The Marzipan Chronicles

When I was a small child I used to accompany my mother to the bakery just around the corner. Our next-door neighbour worked in there and she’d always let me choose a cake and refused to take any money for it. I invariably chose a sponge rectangle covered in chocolate, with a chocolate Flake on top. But what made this cake special for me wasn’t the chocolate, but the thin layer of green marzipan just under the surface. I probably didn’t even know that it was marzipan, and certainly had no idea it was made from almonds, but it gave that small cake a little extra zing.

A couple of weeks ago we were visiting a friend in Hamburg and she suggested we drive north an hour to visit the town of Lübeck. The guidebook listed various sights: churches, town hall, attractions based around the works of local author Thomas Mann, and then mentioned that marzipan was invented in Lübeck. Needless to say we made a beeline for Niederegger, the most famous marzipan café/shop. Having bought more chocolate-covered marzipan selection boxes than were strictly necessary, plus a couple of lumps of marzipan in the shape of vegetables for the children (they chose a carrot and a potato), we headed up to the third floor to see the Marzipan Salon.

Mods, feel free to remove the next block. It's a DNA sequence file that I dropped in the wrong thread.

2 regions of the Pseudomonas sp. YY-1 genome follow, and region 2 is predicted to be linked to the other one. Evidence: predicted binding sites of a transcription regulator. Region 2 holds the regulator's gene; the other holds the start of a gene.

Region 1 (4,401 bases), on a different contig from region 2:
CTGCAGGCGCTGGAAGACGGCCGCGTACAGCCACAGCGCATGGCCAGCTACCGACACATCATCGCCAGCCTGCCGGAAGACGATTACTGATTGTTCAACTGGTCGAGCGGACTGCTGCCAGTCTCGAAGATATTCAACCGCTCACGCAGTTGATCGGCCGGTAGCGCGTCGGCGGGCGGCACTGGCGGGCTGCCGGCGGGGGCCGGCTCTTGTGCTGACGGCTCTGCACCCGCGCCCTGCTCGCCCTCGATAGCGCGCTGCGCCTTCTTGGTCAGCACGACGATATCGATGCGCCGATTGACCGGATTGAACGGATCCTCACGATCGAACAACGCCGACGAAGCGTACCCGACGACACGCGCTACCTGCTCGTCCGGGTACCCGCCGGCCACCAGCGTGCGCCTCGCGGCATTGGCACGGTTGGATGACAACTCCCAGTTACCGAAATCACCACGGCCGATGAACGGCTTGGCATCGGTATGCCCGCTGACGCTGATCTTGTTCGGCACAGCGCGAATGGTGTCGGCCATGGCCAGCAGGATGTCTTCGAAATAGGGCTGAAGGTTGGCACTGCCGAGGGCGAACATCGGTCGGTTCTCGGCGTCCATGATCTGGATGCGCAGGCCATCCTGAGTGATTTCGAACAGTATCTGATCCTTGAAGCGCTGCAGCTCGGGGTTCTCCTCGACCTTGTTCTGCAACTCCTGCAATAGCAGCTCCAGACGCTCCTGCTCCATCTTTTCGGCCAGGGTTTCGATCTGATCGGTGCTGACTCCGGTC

Here’s the town of Lübeck, made out of marzipan.

A marzipan ship.

And the pièce de résistance (or however you say that in German), a Last Supper-style gathering of life-sized Lübeck luminaries, all made entirely out of marzipan.

The young man holding a book is Thomas Mann. Well, not the real one, obviously, unless he left some rather unusual instructions about what to do with his body when he died…

“Behold! A world of marzipan!”

Actually I feel a bit sick now.